Loading the player...

What is the 'Demand Schedule'

In economics, the demand schedule is a table showing the quantity demanded of a good or service at different price levels. The demand schedule can be graphed as a continuous demand curve on a chart where the Y-axis represents price and the X-axis represents quantity.

BREAKING DOWN 'Demand Schedule'

The demand schedule most commonly consists of two columns. The first column lists a price for a product in ascending or descending order. The second column lists the quantity of the product that is desired, or demanded, at that price, which is determined based on research of the market. When the data in the demand schedule is graphed to create the demand curve, it provides a visual demonstration of the relationship between price and demand, allowing an easy estimation of the demand for a product or service at any point along the curve.

Demand and Supply Schedules

A demand schedule is typically used in conjunction with a supply schedule, which shows the quantity of a good that would be supplied to the market by producers at given price levels. Graphing both schedules on a chart with the axes described above, it is possible to obtain a graphical representation of the supply and demand dynamics of a particular market. In a typical supply and demand relationship, as the price of a good or service rises, the quantity demanded tends to fall. If all other factors are equal, the market reaches equilibrium where the supply and demand schedules intersect. At this point, the corresponding price is the equilibrium market price, and the corresponding quantity is the equilibrium quantity exchanged in the market.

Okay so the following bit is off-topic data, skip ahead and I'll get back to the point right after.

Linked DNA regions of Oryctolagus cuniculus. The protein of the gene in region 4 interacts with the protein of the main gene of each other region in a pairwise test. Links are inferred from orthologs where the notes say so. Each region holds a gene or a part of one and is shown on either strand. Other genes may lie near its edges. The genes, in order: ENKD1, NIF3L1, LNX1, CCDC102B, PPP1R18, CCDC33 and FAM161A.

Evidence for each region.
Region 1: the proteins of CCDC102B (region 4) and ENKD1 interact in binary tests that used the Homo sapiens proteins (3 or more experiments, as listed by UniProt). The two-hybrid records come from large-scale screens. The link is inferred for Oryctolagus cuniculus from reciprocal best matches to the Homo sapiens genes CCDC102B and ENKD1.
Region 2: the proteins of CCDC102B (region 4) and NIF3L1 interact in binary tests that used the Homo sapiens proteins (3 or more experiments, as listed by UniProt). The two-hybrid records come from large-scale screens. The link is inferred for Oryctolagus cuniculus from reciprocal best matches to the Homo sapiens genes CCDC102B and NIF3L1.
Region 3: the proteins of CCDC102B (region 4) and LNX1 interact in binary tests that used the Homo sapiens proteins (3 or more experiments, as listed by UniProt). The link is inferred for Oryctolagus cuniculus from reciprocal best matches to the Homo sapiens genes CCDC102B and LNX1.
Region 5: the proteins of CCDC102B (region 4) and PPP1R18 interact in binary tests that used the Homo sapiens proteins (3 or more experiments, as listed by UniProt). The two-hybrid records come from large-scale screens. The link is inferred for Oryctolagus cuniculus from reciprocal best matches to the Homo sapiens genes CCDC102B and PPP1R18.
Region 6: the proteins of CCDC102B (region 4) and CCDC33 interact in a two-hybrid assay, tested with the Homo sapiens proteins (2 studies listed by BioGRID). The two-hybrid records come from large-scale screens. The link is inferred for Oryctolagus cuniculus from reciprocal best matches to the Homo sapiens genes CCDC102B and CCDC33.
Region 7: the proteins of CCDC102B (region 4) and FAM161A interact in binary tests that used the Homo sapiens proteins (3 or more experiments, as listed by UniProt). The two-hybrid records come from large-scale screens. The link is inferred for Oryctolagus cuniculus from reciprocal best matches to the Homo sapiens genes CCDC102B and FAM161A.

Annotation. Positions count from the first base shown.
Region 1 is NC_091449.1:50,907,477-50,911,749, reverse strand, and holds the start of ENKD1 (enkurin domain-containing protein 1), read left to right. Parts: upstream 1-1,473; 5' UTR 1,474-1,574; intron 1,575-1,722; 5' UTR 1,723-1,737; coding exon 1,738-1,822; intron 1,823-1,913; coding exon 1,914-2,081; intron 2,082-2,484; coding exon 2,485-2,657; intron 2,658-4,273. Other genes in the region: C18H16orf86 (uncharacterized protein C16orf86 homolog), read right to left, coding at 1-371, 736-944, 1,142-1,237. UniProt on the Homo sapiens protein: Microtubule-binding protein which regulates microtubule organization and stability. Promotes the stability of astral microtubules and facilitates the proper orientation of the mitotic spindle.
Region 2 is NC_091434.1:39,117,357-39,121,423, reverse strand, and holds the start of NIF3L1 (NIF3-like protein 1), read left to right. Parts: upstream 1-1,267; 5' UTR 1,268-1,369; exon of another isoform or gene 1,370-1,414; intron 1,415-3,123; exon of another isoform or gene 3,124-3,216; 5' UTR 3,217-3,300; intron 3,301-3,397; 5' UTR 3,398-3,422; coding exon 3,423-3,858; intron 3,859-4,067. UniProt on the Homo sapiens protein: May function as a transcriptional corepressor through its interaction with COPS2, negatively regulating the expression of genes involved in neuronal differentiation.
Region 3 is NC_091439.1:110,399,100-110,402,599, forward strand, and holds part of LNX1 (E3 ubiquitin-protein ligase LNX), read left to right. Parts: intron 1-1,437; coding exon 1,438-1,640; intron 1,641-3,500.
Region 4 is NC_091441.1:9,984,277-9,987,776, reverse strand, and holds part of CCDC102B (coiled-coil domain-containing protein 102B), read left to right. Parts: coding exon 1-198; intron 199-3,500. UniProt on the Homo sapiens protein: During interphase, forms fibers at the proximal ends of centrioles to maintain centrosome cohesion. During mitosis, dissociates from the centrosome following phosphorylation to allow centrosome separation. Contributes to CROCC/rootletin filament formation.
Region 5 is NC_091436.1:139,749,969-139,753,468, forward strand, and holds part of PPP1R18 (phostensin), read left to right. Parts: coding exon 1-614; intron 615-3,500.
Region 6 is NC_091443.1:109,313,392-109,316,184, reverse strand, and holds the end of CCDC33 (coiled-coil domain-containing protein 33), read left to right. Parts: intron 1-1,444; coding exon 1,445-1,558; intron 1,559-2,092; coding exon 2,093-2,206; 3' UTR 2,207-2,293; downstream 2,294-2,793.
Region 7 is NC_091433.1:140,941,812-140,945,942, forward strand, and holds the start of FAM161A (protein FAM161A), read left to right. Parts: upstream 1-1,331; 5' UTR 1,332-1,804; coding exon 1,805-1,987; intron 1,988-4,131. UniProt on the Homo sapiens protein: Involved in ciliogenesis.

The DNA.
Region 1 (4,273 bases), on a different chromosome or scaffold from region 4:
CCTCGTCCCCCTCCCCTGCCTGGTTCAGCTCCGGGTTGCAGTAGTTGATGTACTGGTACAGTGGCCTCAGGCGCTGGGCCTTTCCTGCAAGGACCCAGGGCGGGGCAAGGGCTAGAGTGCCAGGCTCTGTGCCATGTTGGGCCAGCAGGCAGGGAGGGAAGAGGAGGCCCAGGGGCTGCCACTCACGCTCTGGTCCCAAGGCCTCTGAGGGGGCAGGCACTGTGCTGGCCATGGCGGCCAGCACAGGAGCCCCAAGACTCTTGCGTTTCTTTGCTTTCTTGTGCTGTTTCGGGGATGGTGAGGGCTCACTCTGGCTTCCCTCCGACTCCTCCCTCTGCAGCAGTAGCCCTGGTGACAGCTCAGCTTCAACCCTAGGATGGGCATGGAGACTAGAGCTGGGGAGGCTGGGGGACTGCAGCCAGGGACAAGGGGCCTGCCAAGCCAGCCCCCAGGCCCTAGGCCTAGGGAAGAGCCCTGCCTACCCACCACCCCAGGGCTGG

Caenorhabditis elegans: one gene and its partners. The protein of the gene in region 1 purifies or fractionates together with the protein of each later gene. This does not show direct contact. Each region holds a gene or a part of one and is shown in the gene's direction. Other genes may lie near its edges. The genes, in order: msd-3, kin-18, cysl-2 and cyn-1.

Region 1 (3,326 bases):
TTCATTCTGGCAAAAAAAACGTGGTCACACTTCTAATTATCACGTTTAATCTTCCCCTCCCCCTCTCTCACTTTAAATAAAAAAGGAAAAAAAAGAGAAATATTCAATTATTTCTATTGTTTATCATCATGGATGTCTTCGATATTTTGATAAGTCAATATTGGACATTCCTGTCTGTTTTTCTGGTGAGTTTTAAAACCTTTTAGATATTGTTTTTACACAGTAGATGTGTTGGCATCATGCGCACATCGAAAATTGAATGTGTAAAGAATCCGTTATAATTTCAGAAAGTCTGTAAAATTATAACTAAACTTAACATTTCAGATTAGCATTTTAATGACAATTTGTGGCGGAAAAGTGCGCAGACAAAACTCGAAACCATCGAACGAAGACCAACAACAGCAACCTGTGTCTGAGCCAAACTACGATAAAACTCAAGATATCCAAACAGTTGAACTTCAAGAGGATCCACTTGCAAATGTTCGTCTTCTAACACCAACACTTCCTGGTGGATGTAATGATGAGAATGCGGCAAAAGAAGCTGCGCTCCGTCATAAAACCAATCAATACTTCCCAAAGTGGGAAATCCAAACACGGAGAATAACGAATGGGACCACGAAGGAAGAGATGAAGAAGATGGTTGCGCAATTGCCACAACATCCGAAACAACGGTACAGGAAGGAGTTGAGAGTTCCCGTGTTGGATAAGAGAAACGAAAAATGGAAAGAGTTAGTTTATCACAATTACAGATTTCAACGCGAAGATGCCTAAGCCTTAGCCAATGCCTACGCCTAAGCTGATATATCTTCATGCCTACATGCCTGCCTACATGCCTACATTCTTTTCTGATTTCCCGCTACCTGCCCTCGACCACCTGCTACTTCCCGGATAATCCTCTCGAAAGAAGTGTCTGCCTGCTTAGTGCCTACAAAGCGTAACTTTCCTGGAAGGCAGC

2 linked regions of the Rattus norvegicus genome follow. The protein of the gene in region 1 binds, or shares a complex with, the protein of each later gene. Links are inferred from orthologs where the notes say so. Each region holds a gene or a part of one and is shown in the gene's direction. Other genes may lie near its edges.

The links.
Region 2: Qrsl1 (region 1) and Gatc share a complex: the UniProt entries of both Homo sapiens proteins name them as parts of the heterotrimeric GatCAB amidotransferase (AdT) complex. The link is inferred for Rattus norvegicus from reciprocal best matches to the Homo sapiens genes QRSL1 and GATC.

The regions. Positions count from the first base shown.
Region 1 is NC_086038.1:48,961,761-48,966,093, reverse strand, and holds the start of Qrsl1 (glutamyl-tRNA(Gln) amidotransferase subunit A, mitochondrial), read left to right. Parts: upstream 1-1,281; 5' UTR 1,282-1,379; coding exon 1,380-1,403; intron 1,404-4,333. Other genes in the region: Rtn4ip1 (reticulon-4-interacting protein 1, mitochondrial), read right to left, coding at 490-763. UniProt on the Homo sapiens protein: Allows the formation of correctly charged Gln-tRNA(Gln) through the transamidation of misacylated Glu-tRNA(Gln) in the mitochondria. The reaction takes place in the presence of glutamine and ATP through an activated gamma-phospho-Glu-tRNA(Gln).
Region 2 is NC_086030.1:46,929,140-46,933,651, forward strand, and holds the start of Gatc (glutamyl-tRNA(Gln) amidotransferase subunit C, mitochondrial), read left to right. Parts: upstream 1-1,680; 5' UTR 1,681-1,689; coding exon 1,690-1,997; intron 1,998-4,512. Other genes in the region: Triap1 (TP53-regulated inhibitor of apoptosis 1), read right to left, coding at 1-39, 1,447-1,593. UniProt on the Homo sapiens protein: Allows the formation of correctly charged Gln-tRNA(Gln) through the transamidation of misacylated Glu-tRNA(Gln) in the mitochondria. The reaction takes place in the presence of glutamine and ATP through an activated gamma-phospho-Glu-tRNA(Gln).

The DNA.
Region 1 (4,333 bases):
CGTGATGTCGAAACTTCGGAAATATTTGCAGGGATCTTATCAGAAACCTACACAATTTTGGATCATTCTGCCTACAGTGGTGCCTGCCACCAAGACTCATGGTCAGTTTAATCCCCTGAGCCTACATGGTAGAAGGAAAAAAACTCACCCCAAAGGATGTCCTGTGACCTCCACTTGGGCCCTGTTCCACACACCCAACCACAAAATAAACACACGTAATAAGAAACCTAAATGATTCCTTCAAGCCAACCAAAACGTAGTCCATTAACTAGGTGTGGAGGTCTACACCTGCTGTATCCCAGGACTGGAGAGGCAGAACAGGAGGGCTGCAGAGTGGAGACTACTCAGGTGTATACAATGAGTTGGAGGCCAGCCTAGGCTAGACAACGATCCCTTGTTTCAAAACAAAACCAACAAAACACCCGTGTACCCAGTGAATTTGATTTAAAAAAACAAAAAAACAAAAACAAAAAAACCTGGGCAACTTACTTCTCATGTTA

Additional Factors on Demand

Price is not the sole factor that determines demand for a particular product. Demand may also be affected by the amount of disposable income available, shifts in the quality of the goods in question, effective advertising and even weather patterns. Price changes of related goods or services may also affect demand. If the price of one product rises, demand for a substitute of that product may rise, while a fall in the price of a product may increase demand for its complements. For example, a rise in the price of one brand of coffeemaker may increase the demand for a relatively cheaper coffeemaker produced by a competitor. If the price of all coffeemakers falls, the demand for coffee, a complement to the coffeemaker market, may rise, as consumers take advantage of the price decline in coffeemakers.

RELATED TERMS
  1. Equilibrium Quantity

    Equilibrium quantity represents the amount of an item that is ...
  2. Change In Demand

    Change in demand is used to describe a shift in total demand ...
  3. Demand Theory

    Demand theory is a principle relating to the relationship between ...
  4. Law of Supply and Demand

    The law of supply and demand explains the interaction between ...
  5. Price Elasticity of Demand

    Price elasticity of demand is a measure of the change in the ...
  6. Quantity Discount

    Quantity discount is an incentive offered to a buyer that results ...
Related Articles
  1. Investing

    Why You Can't Influence Gas Prices

    Neither big oil companies nor consumers are responsible for oil prices: it's basic economics.
  2. Insights

    Cost-push inflation versus demand-pull inflation